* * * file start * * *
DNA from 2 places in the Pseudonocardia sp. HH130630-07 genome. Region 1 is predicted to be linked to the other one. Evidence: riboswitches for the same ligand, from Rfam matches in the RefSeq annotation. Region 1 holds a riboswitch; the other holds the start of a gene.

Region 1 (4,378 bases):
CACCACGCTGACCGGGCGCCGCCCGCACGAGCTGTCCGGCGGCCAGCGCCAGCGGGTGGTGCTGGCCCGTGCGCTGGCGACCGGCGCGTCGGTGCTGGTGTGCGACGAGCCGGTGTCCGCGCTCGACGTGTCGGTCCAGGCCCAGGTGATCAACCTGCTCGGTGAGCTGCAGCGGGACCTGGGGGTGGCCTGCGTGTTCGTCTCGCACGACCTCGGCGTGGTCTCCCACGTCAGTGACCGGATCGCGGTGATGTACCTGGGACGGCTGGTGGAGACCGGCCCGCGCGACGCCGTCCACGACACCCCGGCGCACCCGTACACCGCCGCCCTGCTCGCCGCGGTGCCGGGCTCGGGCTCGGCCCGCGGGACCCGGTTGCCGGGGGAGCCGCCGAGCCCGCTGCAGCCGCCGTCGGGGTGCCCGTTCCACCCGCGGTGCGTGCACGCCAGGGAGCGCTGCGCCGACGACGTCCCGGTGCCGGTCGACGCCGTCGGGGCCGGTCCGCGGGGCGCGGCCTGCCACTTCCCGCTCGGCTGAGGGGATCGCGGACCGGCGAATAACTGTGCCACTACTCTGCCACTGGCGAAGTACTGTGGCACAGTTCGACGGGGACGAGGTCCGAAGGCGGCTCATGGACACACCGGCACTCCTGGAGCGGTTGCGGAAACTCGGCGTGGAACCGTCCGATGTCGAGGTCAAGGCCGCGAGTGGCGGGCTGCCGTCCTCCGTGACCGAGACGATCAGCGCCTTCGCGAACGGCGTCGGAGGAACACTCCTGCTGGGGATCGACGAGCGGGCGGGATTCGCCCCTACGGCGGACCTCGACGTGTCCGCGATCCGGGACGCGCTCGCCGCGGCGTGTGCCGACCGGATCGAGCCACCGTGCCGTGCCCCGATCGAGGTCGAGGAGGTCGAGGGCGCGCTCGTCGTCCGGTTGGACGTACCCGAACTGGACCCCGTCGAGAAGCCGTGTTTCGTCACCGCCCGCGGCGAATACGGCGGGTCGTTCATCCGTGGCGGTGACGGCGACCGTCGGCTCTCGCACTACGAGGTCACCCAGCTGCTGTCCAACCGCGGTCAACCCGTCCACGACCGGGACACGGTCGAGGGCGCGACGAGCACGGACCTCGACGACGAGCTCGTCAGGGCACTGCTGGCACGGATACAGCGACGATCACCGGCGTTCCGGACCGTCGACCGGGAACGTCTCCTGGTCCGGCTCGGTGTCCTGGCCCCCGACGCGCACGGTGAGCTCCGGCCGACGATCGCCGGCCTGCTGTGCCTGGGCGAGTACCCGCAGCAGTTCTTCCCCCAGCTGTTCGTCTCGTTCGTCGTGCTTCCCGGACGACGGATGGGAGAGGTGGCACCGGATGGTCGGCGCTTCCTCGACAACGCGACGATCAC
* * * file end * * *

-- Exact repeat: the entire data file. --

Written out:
DNA from 2 places in the Pseudonocardia sp. HH130630-07 genome. Region 1 is predicted to be linked to the other one. Evidence: riboswitches for the same ligand, from Rfam matches in the RefSeq annotation. Region 1 holds a riboswitch; the other holds the start of a gene.

Region 1 (4,378 bases):
CACCACGCTGACCGGGCGCCGCCCGCACGAGCTGTCCGGCGGCCAGCGCCAGCGGGTGGTGCTGGCCCGTGCGCTGGCGACCGGCGCGTCGGTGCTGGTGTGCGACGAGCCGGTGTCCGCGCTCGACGTGTCGGTCCAGGCCCAGGTGATCAACCTGCTCGGTGAGCTGCAGCGGGACCTGGGGGTGGCCTGCGTGTTCGTCTCGCACGACCTCGGCGTGGTCTCCCACGTCAGTGACCGGATCGCGGTGATGTACCTGGGACGGCTGGTGGAGACCGGCCCGCGCGACGCCGTCCACGACACCCCGGCGCACCCGTACACCGCCGCCCTGCTCGCCGCGGTGCCGGGCTCGGGCTCGGCCCGCGGGACCCGGTTGCCGGGGGAGCCGCCGAGCCCGCTGCAGCCGCCGTCGGGGTGCCCGTTCCACCCGCGGTGCGTGCACGCCAGGGAGCGCTGCGCCGACGACGTCCCGGTGCCGGTCGACGCCGTCGGGGCCGGTCCGCGGGGCGCGGCCTGCCACTTCCCGCTCGGCTGAGGGGATCGCGGACCGGCGAATAACTGTGCCACTACTCTGCCACTGGCGAAGTACTGTGGCACAGTTCGACGGGGACGAGGTCCGAAGGCGGCTCATGGACACACCGGCACTCCTGGAGCGGTTGCGGAAACTCGGCGTGGAACCGTCCGATGTCGAGGTCAAGGCCGCGAGTGGCGGGCTGCCGTCCTCCGTGACCGAGACGATCAGCGCCTTCGCGAACGGCGTCGGAGGAACACTCCTGCTGGGGATCGACGAGCGGGCGGGATTCGCCCCTACGGCGGACCTCGACGTGTCCGCGATCCGGGACGCGCTCGCCGCGGCGTGTGCCGACCGGATCGAGCCACCGTGCCGTGCCCCGATCGAGGTCGAGGAGGTCGAGGGCGCGCTCGTCGTCCGGTTGGACGTACCCGAACTGGACCCCGTCGAGAAGCCGTGTTTCGTCACCGCCCGCGGCGAATACGGCGGGTCGTTCATCCGTGGCGGTGACGGCGACCGTCGGCTCTCGCACTACGAGGTCACCCAGCTGCTGTCCAACCGCGGTCAACCCGTCCACGACCGGGACACGGTCGAGGGCGCGACGAGCACGGACCTCGACGACGAGCTCGTCAGGGCACTGCTGGCACGGATACAGCGACGATCACCGGCGTTCCGGACCGTCGACCGGGAACGTCTCCTGGTCCGGCTCGGTGTCCTGGCCCCCGACGCGCACGGTGAGCTCCGGCCGACGATCGCCGGCCTGCTGTGCCTGGGCGAGTACCCGCAGCAGTTCTTCCCCCAGCTGTTCGTCTCGTTCGTCGTGCTTCCCGGACGACGGATGGGAGAGGTGGCACCGGATGGTCGGCGCTTCCTCGACAACGCGACGATCAC